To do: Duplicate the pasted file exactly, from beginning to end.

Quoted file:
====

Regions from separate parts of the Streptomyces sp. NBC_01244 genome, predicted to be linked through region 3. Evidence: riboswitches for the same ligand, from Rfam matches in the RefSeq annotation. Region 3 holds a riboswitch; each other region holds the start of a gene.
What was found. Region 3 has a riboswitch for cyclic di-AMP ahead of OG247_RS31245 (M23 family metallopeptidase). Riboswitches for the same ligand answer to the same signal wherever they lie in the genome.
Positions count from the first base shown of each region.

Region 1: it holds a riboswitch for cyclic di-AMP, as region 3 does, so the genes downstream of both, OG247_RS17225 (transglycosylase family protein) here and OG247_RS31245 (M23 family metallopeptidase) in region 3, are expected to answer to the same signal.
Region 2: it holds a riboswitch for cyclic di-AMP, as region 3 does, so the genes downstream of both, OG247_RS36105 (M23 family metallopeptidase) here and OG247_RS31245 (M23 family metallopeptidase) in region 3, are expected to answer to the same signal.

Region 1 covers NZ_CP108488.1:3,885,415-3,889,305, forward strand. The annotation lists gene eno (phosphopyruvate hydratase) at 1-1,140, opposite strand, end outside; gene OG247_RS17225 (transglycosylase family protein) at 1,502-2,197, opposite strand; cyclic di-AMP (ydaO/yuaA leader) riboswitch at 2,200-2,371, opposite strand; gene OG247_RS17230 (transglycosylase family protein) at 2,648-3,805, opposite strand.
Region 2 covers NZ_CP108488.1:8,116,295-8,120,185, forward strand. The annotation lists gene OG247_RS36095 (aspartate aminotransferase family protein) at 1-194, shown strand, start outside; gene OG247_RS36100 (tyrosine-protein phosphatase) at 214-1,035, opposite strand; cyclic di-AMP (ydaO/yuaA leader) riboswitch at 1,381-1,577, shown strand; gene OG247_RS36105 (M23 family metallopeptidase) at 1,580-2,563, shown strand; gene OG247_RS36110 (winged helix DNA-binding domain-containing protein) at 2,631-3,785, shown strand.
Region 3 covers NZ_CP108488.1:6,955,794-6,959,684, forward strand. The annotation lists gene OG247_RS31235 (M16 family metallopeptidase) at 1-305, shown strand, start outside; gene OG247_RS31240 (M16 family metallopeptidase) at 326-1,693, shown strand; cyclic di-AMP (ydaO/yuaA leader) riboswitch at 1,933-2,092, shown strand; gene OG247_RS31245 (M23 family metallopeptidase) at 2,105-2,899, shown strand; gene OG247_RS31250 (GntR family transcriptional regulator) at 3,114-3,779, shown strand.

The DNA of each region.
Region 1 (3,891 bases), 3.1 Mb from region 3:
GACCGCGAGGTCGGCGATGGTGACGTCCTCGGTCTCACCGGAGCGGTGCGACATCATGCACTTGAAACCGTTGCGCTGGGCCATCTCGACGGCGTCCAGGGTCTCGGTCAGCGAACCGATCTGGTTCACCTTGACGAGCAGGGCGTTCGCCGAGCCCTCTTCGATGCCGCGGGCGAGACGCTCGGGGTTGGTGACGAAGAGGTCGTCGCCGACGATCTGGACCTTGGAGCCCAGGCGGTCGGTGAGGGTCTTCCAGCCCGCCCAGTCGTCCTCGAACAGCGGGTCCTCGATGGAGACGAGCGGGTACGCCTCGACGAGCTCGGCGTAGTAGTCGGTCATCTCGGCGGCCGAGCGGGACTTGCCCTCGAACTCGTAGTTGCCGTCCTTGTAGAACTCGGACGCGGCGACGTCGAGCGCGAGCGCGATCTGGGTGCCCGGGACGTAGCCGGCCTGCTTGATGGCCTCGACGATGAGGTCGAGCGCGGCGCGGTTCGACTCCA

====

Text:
Regions from separate parts of the Streptomyces sp. NBC_01244 genome, predicted to be linked through region 3. Evidence: riboswitches for the same ligand, from Rfam matches in the RefSeq annotation. Region 3 holds a riboswitch; each other region holds the start of a gene.
What was found. Region 3 has a riboswitch for cyclic di-AMP ahead of OG247_RS31245 (M23 family metallopeptidase). Riboswitches for the same ligand answer to the same signal wherever they lie in the genome.
Positions count from the first base shown of each region.

Region 1: it holds a riboswitch for cyclic di-AMP, as region 3 does, so the genes downstream of both, OG247_RS17225 (transglycosylase family protein) here and OG247_RS31245 (M23 family metallopeptidase) in region 3, are expected to answer to the same signal.
Region 2: it holds a riboswitch for cyclic di-AMP, as region 3 does, so the genes downstream of both, OG247_RS36105 (M23 family metallopeptidase) here and OG247_RS31245 (M23 family metallopeptidase) in region 3, are expected to answer to the same signal.

Region 1 covers NZ_CP108488.1:3,885,415-3,889,305, forward strand. The annotation lists gene eno (phosphopyruvate hydratase) at 1-1,140, opposite strand, end outside; gene OG247_RS17225 (transglycosylase family protein) at 1,502-2,197, opposite strand; cyclic di-AMP (ydaO/yuaA leader) riboswitch at 2,200-2,371, opposite strand; gene OG247_RS17230 (transglycosylase family protein) at 2,648-3,805, opposite strand.
Region 2 covers NZ_CP108488.1:8,116,295-8,120,185, forward strand. The annotation lists gene OG247_RS36095 (aspartate aminotransferase family protein) at 1-194, shown strand, start outside; gene OG247_RS36100 (tyrosine-protein phosphatase) at 214-1,035, opposite strand; cyclic di-AMP (ydaO/yuaA leader) riboswitch at 1,381-1,577, shown strand; gene OG247_RS36105 (M23 family metallopeptidase) at 1,580-2,563, shown strand; gene OG247_RS36110 (winged helix DNA-binding domain-containing protein) at 2,631-3,785, shown strand.
Region 3 covers NZ_CP108488.1:6,955,794-6,959,684, forward strand. The annotation lists gene OG247_RS31235 (M16 family metallopeptidase) at 1-305, shown strand, start outside; gene OG247_RS31240 (M16 family metallopeptidase) at 326-1,693, shown strand; cyclic di-AMP (ydaO/yuaA leader) riboswitch at 1,933-2,092, shown strand; gene OG247_RS31245 (M23 family metallopeptidase) at 2,105-2,899, shown strand; gene OG247_RS31250 (GntR family transcriptional regulator) at 3,114-3,779, shown strand.

The DNA of each region.
Region 1 (3,891 bases), 3.1 Mb from region 3:
GACCGCGAGGTCGGCGATGGTGACGTCCTCGGTCTCACCGGAGCGGTGCGACATCATGCACTTGAAACCGTTGCGCTGGGCCATCTCGACGGCGTCCAGGGTCTCGGTCAGCGAACCGATCTGGTTCACCTTGACGAGCAGGGCGTTCGCCGAGCCCTCTTCGATGCCGCGGGCGAGACGCTCGGGGTTGGTGACGAAGAGGTCGTCGCCGACGATCTGGACCTTGGAGCCCAGGCGGTCGGTGAGGGTCTTCCAGCCCGCCCAGTCGTCCTCGAACAGCGGGTCCTCGATGGAGACGAGCGGGTACGCCTCGACGAGCTCGGCGTAGTAGTCGGTCATCTCGGCGGCCGAGCGGGACTTGCCCTCGAACTCGTAGTTGCCGTCCTTGTAGAACTCGGACGCGGCGACGTCGAGCGCGAGCGCGATCTGGGTGCCCGGGACGTAGCCGGCCTGCTTGATGGCCTCGACGATGAGGTCGAGCGCGGCGCGGTTCGACTCCA